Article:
Where Do You Stand?

One of my blogging friends recently posted the contents of a newsletter she received from her Conservative congressman. In her post, she pointed out that she didn’t vote for this person — nor would she — as she strongly disagrees with his political platform, which she described as follows:

He is anti-women’s rights, anti-LGBT rights, opposes the use of renewable energy, has an “A” rating from the NRA, wishes to repeal ACA (Obamacare), supports maintaining a “numerically superior” nuclear arsenal, supports Trump’s border wall and a ban on Syrian refugees, supports a “Judeo-Christian” national code of morality, and more.

From my perspective, this person pretty much comes across as a poster child for hardcore Conservatives so I’m quite sure I wouldn’t vote for him either.

In the political arena, I suppose I would be considered more “liberal-minded” as I tend to have more of a live-and-let-live attitude towards life. In fact, I find it rather appalling when some individuals insist their perspective on life should be mandatory for everyone. It seems that allowing individuals to be who they are according to their own conscience and desires is somehow verboten.

FLASH! We are not robots. None of us has been programmed to live according to any one particular paradigm.

I am not saying that liberal-leaning individuals have all the answers. In fact, I feel many of them go overboard in their viewpoints as well. What I am saying is we are all individuals. Each of us possesses a brain and a conscience. Each of us is a product of our upbringing and life experiences.

In other words, the opinions and outlooks we have formed about the world we live in is very personal — which is why I believe it becomes a mockery to individual independence when politicians (on both sides) attempt to control the lives of others by passing laws that favor one part of society over another.

It’s a bit unnerving to see how the divisions in this nation’s political realm are gradually ripping communities apart. Insults and name-calling are commonplace, and there have even been incidents of violence. The possibility of a civil war has been mentioned by some. I dread to think it could go that far, yet the many signs of unrest are distressing.

I admit I don’t have all the answers. There is certainly evidence a nation will fail without some sort of governing body, but I do wish ours could be a bit more egalitarian.

I suppose, as the saying goes, this too shall pass. But sometimes I wonder how bad it’s going to get before then.

The Political Conundrum


Even though I think most of us feel pretty certain about where we stand politically, sometimes it’s good to review the actual principles behind our beliefs. We may discover we’re not as “full-blooded” as we think we are.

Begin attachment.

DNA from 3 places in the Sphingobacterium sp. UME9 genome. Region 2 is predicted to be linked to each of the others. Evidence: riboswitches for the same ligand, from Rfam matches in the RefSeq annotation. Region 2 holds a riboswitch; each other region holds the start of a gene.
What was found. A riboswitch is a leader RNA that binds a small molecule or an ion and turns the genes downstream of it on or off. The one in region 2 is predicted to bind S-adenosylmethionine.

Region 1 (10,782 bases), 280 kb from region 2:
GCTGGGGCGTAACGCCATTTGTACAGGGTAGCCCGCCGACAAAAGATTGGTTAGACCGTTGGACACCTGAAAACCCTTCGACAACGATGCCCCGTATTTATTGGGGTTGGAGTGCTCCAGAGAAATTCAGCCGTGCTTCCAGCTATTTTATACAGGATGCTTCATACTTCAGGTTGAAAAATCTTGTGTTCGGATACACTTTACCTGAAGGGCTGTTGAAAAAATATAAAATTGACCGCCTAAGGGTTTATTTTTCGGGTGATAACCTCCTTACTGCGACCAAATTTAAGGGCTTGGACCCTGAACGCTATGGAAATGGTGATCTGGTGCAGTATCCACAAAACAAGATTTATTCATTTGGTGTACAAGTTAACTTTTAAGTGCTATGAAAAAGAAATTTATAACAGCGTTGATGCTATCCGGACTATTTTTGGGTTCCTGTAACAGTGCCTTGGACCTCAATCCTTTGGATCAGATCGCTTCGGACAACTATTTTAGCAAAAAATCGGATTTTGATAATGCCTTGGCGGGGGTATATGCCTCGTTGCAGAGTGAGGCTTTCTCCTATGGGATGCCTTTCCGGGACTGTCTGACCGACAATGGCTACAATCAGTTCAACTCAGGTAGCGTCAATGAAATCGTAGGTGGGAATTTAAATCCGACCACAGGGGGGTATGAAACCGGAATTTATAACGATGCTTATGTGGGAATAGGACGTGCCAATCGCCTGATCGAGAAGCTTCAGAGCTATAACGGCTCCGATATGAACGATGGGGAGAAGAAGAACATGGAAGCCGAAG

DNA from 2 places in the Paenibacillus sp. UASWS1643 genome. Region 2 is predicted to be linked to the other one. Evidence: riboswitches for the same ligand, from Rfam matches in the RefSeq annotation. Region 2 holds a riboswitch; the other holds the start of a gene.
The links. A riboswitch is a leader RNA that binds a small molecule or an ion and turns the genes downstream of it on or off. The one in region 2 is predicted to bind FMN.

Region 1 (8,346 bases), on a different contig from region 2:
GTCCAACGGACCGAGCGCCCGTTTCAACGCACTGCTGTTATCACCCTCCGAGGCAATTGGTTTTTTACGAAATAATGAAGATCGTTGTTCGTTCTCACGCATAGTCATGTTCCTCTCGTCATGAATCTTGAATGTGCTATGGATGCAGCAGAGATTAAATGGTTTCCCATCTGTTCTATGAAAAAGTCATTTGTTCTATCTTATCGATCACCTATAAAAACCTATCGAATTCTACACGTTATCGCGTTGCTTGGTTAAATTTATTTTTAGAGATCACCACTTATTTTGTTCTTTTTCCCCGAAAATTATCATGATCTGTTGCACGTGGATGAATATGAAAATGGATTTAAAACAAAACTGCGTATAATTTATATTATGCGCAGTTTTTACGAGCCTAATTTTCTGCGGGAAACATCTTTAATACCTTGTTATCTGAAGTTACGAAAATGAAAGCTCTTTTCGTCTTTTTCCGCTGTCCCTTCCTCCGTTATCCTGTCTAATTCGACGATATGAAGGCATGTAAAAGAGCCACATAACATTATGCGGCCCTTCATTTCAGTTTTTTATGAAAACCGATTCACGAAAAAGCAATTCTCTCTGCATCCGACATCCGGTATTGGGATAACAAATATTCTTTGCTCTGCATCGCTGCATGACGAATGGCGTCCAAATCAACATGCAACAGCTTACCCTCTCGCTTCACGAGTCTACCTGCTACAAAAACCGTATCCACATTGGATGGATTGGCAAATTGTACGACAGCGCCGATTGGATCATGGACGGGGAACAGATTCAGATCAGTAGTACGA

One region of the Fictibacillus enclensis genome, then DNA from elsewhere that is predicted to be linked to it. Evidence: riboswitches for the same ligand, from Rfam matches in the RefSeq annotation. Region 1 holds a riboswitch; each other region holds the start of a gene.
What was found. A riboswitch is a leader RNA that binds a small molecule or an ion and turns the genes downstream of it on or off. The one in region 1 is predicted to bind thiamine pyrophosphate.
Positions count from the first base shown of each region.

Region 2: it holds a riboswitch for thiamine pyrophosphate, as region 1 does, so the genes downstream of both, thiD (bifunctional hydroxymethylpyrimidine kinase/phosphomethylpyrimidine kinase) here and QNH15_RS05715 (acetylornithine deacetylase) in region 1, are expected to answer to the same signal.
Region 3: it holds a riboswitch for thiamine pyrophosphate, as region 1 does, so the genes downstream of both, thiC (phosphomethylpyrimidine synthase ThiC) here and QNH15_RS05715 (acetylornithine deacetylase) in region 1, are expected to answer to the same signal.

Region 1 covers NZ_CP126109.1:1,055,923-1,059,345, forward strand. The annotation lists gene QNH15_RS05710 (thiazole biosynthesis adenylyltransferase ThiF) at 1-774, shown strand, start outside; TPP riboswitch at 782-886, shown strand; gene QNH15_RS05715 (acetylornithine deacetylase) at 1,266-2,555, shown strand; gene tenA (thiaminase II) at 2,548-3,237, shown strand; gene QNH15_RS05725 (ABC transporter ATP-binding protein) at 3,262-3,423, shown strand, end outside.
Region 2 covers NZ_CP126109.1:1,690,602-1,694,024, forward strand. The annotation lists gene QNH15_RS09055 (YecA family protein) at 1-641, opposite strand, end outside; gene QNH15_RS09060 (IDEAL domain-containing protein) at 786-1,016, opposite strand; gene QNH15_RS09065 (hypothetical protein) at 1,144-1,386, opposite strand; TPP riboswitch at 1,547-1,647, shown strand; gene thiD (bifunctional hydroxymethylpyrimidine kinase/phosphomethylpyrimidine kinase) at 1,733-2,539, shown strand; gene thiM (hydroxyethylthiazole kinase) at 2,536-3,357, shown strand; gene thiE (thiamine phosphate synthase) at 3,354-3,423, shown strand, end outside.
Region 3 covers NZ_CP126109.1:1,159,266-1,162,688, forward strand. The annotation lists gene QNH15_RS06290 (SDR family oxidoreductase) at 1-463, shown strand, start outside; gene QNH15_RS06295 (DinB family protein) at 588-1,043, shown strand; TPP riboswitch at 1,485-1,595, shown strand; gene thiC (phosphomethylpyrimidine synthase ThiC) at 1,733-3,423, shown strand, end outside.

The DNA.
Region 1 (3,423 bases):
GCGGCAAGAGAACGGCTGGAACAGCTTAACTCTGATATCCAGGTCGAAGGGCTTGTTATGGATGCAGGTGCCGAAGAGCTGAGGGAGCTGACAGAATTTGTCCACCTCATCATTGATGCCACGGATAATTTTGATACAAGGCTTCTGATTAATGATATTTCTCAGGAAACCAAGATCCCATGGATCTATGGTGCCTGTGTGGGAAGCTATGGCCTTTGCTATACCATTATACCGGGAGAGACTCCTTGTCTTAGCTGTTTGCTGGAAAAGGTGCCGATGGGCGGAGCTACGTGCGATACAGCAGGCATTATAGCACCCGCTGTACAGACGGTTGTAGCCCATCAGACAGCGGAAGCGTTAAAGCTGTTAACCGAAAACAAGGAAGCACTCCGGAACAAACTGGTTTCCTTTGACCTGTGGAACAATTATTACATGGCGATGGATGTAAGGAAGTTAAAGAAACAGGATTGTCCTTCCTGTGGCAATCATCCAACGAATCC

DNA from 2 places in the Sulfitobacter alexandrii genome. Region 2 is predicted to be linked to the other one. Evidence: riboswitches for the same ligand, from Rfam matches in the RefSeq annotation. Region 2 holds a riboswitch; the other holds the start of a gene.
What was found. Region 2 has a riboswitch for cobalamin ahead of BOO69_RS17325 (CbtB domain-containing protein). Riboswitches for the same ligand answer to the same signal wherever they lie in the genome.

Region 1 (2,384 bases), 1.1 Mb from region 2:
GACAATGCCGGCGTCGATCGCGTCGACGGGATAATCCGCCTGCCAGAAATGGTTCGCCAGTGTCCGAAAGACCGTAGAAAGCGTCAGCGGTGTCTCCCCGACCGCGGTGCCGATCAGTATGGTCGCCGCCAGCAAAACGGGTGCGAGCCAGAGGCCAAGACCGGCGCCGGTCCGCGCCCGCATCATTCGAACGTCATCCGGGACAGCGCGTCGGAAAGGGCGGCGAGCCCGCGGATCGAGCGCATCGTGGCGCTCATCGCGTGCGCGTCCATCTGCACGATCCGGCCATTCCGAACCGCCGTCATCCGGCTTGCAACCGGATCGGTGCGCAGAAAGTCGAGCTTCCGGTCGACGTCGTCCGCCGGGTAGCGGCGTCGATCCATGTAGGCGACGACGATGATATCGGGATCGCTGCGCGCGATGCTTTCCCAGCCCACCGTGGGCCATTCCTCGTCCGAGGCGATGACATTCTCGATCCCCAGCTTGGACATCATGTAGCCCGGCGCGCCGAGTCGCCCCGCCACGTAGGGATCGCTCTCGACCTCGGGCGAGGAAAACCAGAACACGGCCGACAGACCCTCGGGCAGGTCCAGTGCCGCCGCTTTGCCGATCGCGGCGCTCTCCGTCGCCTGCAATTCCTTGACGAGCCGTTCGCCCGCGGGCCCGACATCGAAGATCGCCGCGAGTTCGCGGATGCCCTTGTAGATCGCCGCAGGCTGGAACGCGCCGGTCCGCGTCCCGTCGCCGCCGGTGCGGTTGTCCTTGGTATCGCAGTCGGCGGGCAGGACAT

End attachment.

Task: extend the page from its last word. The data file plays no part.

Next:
On Robert Vella’s blog, The Secular Jurist, he recently posted the following definitions for Progressives and Liberals. I’m using it here because I like the simple way he laid out the two perspectives. I’ve followed up his definitions with some information related to Conservative beliefs.

Generally speaking, these are the demographic and issue-based distinctions between liberals and progressives in a modern context (subjective interpretations by the author):

Liberals tend to have higher incomes and education than progressives.

By and large, liberals are more ethnically and culturally diverse than progressives.

Progressives are typically more religious than liberals.

Progressives are more numerous, and are distributed more evenly throughout the nation.  Liberals are mostly clustered in a smaller number of urban/suburban communities.

Liberals are more concerned over a wider range of issues including human rights, civil rights, sexual equality, healthcare, public education, social services, immigration reform, poverty, international peace, environmentalism, the separation of church and state, domestic violence and gun control, voting rights, prison reform, constitutional protections for individuals, and the eminence of the Fourth Estate.

Progressives are more oriented towards economic issues, and see income inequality as the greatest threat to the nation.  They support collective bargaining, workers’ rights, labor empowerment, progressive taxation, small business entrepreneurship, and domestic production.  They oppose industrial monopolies, corporate consolidation, deregulation, money in politics, globalization, outsourcing, off-shoring, and the omnipotence of big banks and multinational interests.

Conservative

I discovered this ideology is a bit more difficult to pin down, but in general conservatives are opposed to rapid changes. They like keeping traditions in society and support the notion of faith. Some conservatives would also like to return to the way things were at an earlier time in our history.

Wikipedia lists the following as being some of the things conservatives support:

  • Individual responsibility, strong family values, and community organizations
  • Capitalism, laissez-faire, and pro-growth or supply-side economics